So what do the Federal Reserve, President Trump, and the Republican Party have in common with the main characters of The Good the Bad and the Ugly? They could all wind up in a three-way duel.
By just about any metric, the economy modestly improved in February. The unemployment rate ticked down from 4.8 percent to 4.7 percent, and the underemployment rate fell from 9.4 percent to 9.2 percent. Labor force participation nudged up, as did the prime age employment-population ratio. The rate of wage growth stuck to its slow upward climb. The 235,000 jobs created in February was a bit below the 246,000 we need to hit each month — but not that far below.
The economy is clearly healing. But there's a big difference between "healing" and "healed." Figuring out when the latter happens is where the trouble begins.
The Federal Reserve's job is to strike a balance between maximizing employment and controlling inflation. It does this by adjusting interest rates — downwards when the Fed thinks job creation needs a boost, upwards when it thinks prices are growing too fast.
But this puts the Fed in a really tricky position: If the economy keeps healing, eventually everyone who is willing and able to work will be employed. At that point, if pressure on the economy to grow continues, employers have to nab workers from one another by offering bigger and bigger wage hikes. Those wage hikes translate into rising prices, and inflation rates increase. So the Fed takes the pressure off by raising interest rates and squeezing credit.
This means it's really important for the Fed to know when the economy has maxed out its capacity to employ people.
Fed officials are looking at various economic metrics and thinking we're pretty close to capacity now. They're also eyeing Trump's pledges to cut taxes and dump a bunch of infrastructure spending on the economy. If those policies deliver the growth Trump promises (admittedly a very big "if") they would increase the speed at which the economy is approaching that already-close limit.
The Fed already hiked interest rates in December 2015 and December 2016. It seems almost certain Fed officials will do so again later this month. And while each increase was by the smallest possible increment (0.25 percent), another hike in March would rev up the pace of the increases.
But what if we're not actually close to capacity? Plenty of people think we're not — including President Trump.
Our commander-in-chief's command of economic statistics leaves a lot to be desired, to put it very mildly. Trump's claims about the "real" unemployment rate are all over the place and often utterly over the top. But the very simple point that we're further away from the economy's capacity than the Fed thinks is almost certainly true.
For instance, wage growth remains well below its 4 percent target, and the Fed's preferred measure of inflation is still stuck below the agency's 2 percent target — all despite the 4.7 percent unemployment rate. More to the point, the unemployment rate only counts Americans as jobless if they've looked for work in the last four weeks. If they've looked less often that that, they simply don't show up in the statistic. But the economy has been crummy for years following the Great Recession, and it's entirely possible that lots of people who can work and want to work have simply given up looking.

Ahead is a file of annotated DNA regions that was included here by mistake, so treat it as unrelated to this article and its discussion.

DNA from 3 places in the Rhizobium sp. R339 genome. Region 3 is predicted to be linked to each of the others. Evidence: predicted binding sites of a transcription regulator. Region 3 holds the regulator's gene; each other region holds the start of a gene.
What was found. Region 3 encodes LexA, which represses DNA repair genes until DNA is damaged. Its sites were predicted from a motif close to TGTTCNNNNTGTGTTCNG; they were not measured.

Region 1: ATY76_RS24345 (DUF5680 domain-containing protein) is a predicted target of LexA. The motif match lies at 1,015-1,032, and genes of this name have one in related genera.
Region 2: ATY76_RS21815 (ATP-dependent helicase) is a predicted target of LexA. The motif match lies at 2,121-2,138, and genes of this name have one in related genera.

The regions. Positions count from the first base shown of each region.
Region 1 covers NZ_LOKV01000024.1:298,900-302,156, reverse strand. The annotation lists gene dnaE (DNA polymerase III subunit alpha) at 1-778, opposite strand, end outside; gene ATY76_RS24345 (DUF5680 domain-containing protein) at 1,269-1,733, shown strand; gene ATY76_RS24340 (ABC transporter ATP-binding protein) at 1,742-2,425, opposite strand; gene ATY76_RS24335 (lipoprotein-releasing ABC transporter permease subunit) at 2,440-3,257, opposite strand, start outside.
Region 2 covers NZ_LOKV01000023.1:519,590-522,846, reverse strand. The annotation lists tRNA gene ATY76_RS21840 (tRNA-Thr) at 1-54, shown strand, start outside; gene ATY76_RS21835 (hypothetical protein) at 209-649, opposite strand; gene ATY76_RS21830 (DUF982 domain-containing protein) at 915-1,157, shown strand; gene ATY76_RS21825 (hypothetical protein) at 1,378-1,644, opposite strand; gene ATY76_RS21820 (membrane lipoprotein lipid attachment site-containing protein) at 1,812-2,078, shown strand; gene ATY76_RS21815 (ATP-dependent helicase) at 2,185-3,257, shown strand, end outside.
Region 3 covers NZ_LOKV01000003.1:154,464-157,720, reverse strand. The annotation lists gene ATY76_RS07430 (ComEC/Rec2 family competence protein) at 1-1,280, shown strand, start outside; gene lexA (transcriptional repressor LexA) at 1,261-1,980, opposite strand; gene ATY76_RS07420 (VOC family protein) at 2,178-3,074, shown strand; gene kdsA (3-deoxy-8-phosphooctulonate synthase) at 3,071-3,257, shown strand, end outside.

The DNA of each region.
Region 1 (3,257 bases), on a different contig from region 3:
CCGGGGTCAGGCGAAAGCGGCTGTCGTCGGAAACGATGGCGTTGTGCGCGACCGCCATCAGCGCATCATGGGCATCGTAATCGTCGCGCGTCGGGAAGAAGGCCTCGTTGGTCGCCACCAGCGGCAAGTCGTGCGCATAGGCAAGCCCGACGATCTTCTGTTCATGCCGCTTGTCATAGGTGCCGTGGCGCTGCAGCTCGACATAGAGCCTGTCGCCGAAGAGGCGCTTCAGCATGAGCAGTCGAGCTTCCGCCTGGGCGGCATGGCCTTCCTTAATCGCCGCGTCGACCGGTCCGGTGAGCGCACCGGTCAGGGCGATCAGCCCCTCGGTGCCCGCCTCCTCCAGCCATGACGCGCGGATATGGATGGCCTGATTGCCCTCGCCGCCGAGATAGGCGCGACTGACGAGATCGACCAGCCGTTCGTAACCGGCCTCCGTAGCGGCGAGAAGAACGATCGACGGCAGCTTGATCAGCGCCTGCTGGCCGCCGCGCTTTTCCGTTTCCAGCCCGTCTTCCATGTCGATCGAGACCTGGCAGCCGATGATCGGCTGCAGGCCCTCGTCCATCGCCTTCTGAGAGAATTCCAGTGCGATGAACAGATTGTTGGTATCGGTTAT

The Economic Policy Institute (EPI) has a handy tool for tracking these "missing workers" that the unemployment rate doesn't catch. It figures the number stands at 1.59 million.
Even more striking, that number was stuck between 2 million and 4 million for years. It only started dropping significantly in the last year and a half or so. There's data showing 2015 was an unusually good year for workers. And a new analysis by EPI's Elise Gould shows that wage growth from 2015 to 2016 was far more equally distributed up and down the class ladder than it's been in a long time.
So the good news is the economy is really improving. The bad news is it spent most of the time since 2008 in a holding pattern. And getting back to a world of genuinely shared prosperity will require that improvement to continue for a long time.
Unfortunately, both history and institutional design heavily bias the Fed towards fighting inflation over boosting jobs. The agency's itchy trigger finger could kill off the recovery just as it's finally getting underway.
President Trump may seem an odd or even perverse savior to rescue the economy from the Fed. But there are things he could do.
There's a long-standing norm in U.S. politics that you don't politicize the Fed's decisions on monetary policy. But Trump clearly cares not one wit for norms. You could imagine him using publicity stunts, rallies, and even his Twitter account to browbeat the Fed into laying off — though that would cause a huge stink and might not even work. More practically, Trump will soon have the chance to replace one quarter of the people on the Fed's governing board who vote on monetary policy — and possibly reshape the Fed into a more dovish and worker-friendly institution in the process.
Admittedly, Trump doesn't even seem to know what monetary policy he wants. But he's definitely promised the American people tons of jobs. The best jobs ever. And he won't like the Fed raining on his parade. The bigger problem here is the Republican-dominated Senate, which has to confirm Trump's Fed appointees. And the GOP is thoroughly convinced the Fed hasn't been trigger happy enough about inflation.
As wacky as it sounds, that's how the Fed, the GOP, and Trump could all wind up with guns drawn on one another. And every jobs report like Friday's brings the showdown one step closer.